Origin of Breed
The Irish Black Breed has its roots in a genetic theory promoted by world-renowned Iowa State geneticist, Dr. Jay Lush, in the 1930s. Dr. Lush maintained that consistent quality would best be achieved through a concentrated gene pool developed in the process of line breeding. Maurice Boney, of Johnstown, CO., studied under Dr. Lush and later developed Irish Blacks in the early 1970’s in his attempt to create more influence on homozygous traits rather than heterozygous traits for the today’s beef industry. Boney also created Irish Reds alongside his Irish Black breed, both which he has trademarked. Irish Blacks are derived primarily from Friesian genetics and a small amount of Black Angus genetics from the “Old Revolution” line. The breed has been close-herd line-bred for built-in genetic predictability in order to transmit quality genetics for fertility, production attributes and superior beef quality to progeny. The cattle were also known to possess "feeding capacity," meaning they efficiently converted forage into quality beef. Boney desired to establish those traits in his own herd of cattle. He carefully planned and implemented a breeding program where he continued to cultivate the best traits in his closed herd, resulting in a herd of cattle that were 98 percent pure Friesian blood. Subsequently, consistently high quality carcass traits were one of the outstanding resulting characteristics of the cattle.
Irish Blacks are entirely black in color and moderate in frame size. Occasionally red colored calves can be born. They are moderately muscled and have sound feet and legs.
Irish Blacks are known for their genetic purity, longevity, uniformity and carcass quality. The Irish Black gene pool is small, reducing chances of undesirable throwback traits that come from crossbreeding. Genetic purity produces consistent, predictable results. Females are fertile, with a high calving ease, great udder quality and maternal qualities. Their large pelvis assures rare calving problems. Females are also known for their shorter gestation period, of 277 days, which will produce more offspring in her lifetime. Males posses longevity and pass on low birth weight calves. Progeny are mostly black hided with a high carcass quality and large ribeye. These calves are early maturing and have a high rate of gain. Their meat is known to be very tender with high marbling.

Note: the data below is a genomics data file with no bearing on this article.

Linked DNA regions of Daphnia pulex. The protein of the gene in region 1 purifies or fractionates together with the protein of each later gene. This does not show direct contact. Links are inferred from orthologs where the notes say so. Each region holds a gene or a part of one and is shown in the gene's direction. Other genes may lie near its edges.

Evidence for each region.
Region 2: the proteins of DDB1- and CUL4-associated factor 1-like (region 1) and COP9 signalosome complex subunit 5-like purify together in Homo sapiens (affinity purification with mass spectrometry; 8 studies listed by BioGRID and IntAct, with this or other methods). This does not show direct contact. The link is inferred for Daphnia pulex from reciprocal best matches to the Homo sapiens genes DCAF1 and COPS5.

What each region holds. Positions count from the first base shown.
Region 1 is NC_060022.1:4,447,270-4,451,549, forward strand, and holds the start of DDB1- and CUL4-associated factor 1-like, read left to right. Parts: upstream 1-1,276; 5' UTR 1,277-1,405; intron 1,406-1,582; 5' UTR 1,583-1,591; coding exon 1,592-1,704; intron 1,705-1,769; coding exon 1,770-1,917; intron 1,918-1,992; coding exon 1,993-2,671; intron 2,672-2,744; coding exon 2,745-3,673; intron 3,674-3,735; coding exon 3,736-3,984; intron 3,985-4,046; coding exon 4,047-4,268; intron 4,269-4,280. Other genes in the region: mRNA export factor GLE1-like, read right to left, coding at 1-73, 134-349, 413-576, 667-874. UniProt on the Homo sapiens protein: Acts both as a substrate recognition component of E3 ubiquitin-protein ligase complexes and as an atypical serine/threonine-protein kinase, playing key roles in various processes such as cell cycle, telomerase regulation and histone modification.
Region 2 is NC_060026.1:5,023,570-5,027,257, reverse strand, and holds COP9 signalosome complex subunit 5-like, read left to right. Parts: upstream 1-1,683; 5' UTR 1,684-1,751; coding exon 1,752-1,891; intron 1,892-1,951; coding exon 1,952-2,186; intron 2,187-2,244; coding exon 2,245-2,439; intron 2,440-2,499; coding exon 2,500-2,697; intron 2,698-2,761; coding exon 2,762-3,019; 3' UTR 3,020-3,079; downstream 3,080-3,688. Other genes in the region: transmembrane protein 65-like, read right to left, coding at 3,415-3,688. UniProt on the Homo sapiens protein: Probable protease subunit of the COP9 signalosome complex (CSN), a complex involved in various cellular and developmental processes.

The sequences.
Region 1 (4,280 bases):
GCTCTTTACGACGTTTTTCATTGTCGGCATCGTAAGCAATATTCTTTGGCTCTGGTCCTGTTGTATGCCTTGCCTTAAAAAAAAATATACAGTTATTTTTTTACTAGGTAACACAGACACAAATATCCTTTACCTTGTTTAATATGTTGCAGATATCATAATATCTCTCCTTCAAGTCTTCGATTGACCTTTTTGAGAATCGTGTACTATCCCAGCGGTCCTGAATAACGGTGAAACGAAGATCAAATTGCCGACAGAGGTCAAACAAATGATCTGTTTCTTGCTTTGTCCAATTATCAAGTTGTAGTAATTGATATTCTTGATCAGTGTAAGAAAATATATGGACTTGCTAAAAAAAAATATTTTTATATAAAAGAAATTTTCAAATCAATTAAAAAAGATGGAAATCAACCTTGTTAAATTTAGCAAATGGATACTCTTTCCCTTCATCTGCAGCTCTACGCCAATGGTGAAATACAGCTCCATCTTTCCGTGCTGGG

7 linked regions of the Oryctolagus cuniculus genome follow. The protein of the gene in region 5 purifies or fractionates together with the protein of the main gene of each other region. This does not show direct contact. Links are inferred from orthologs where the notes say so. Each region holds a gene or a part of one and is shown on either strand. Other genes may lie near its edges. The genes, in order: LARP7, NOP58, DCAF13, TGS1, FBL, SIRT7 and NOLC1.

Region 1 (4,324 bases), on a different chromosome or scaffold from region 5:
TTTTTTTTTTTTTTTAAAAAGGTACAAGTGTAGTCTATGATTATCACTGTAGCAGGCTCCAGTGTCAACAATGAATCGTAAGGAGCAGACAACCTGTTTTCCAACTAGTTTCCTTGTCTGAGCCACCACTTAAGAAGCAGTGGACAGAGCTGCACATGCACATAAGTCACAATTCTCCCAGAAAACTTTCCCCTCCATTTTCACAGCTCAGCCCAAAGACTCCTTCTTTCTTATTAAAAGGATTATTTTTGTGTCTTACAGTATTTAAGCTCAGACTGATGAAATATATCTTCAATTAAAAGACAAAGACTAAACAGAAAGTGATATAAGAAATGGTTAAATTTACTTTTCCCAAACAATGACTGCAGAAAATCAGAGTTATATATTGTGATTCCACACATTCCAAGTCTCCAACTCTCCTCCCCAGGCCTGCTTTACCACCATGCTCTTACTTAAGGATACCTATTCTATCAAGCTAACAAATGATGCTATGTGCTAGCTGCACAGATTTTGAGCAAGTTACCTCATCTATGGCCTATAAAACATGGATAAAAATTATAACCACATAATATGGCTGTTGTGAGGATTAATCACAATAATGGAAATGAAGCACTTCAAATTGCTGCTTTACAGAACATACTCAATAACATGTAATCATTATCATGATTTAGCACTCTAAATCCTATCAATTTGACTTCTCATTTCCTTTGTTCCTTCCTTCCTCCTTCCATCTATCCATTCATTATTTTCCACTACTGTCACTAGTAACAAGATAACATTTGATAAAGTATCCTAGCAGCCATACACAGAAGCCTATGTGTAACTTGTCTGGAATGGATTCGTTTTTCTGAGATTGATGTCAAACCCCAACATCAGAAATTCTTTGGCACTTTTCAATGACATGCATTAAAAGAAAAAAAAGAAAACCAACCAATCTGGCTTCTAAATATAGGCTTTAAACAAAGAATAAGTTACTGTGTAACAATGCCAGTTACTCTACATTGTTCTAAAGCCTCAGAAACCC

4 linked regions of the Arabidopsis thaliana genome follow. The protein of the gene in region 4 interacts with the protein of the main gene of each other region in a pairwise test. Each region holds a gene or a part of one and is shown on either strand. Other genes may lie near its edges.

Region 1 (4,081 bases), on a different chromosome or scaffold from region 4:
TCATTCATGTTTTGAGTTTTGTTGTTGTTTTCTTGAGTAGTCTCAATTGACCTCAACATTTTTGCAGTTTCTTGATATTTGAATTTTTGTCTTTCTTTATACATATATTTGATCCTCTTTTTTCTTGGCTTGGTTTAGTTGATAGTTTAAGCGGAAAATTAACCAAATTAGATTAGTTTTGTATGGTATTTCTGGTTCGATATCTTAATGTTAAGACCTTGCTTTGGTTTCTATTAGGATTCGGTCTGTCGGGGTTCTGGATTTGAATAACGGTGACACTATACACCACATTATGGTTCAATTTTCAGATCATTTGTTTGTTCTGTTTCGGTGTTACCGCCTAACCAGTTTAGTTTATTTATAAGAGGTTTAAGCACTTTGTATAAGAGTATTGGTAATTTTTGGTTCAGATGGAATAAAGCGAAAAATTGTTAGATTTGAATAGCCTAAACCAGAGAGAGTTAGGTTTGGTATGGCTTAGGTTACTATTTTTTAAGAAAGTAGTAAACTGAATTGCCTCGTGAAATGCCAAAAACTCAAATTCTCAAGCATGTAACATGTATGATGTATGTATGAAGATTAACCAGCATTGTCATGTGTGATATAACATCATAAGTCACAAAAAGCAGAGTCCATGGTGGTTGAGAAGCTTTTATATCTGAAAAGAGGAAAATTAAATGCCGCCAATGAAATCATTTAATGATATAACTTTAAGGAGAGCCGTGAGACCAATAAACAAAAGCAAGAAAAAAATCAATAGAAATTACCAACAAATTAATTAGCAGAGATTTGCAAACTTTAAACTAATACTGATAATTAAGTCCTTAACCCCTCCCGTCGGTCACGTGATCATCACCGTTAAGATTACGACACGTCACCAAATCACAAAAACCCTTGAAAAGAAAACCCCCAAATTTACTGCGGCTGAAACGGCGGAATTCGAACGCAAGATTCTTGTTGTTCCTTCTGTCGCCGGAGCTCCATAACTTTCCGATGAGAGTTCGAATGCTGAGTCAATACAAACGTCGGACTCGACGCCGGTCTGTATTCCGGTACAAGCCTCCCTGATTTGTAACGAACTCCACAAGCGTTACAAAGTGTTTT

Development in America
Irish Blacks and Reds are marketed under an exclusive contractual agreement to a selective, growing group of producers in 22 states. These breeds are gaining significant attention from cattle feeders, packers and restaurateurs as an answer to many of the industry's concerns.
In 2010, Colorado-based Irish Black breeder, Guy Gould and other Irish Black owners, began exploring the market for the high quality beef found in their breed. That effort has led to development of the American Celtic Cattle Association.
Registry and Improvement Programs
The American Celtic Cattle Association is headquartered in Fort Morgan, CO. The association provides a Branded Beef Program as a way to market Irish Black cattle to different avenues in the beef industry. Registrations, transfers, and member services are all provided by the ACCA.